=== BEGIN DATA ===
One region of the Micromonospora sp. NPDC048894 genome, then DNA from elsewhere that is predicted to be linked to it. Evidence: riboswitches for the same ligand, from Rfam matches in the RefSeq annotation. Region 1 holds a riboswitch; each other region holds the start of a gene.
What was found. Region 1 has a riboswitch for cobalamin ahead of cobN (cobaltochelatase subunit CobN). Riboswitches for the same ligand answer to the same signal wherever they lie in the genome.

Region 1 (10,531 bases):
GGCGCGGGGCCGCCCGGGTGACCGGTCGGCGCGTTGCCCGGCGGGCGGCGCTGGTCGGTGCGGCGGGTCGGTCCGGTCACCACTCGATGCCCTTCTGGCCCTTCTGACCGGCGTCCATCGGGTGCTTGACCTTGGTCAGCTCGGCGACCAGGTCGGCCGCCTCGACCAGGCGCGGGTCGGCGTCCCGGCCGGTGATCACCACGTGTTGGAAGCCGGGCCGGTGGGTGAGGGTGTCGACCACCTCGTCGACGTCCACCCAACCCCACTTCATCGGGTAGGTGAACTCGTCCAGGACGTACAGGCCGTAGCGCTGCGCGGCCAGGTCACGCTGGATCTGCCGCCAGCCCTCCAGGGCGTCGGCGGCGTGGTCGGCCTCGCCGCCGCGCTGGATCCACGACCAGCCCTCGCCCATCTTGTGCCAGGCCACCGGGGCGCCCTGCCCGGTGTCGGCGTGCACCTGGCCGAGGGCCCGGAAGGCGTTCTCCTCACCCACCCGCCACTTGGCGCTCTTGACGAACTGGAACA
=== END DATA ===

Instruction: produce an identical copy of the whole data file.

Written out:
One region of the Micromonospora sp. NPDC048894 genome, then DNA from elsewhere that is predicted to be linked to it. Evidence: riboswitches for the same ligand, from Rfam matches in the RefSeq annotation. Region 1 holds a riboswitch; each other region holds the start of a gene.
What was found. Region 1 has a riboswitch for cobalamin ahead of cobN (cobaltochelatase subunit CobN). Riboswitches for the same ligand answer to the same signal wherever they lie in the genome.

Region 1 (10,531 bases):
GGCGCGGGGCCGCCCGGGTGACCGGTCGGCGCGTTGCCCGGCGGGCGGCGCTGGTCGGTGCGGCGGGTCGGTCCGGTCACCACTCGATGCCCTTCTGGCCCTTCTGACCGGCGTCCATCGGGTGCTTGACCTTGGTCAGCTCGGCGACCAGGTCGGCCGCCTCGACCAGGCGCGGGTCGGCGTCCCGGCCGGTGATCACCACGTGTTGGAAGCCGGGCCGGTGGGTGAGGGTGTCGACCACCTCGTCGACGTCCACCCAACCCCACTTCATCGGGTAGGTGAACTCGTCCAGGACGTACAGGCCGTAGCGCTGCGCGGCCAGGTCACGCTGGATCTGCCGCCAGCCCTCCAGGGCGTCGGCGGCGTGGTCGGCCTCGCCGCCGCGCTGGATCCACGACCAGCCCTCGCCCATCTTGTGCCAGGCCACCGGGGCGCCCTGCCCGGTGTCGGCGTGCACCTGGCCGAGGGCCCGGAAGGCGTTCTCCTCACCCACCCGCCACTTGGCGCTCTTGACGAACTGGAACA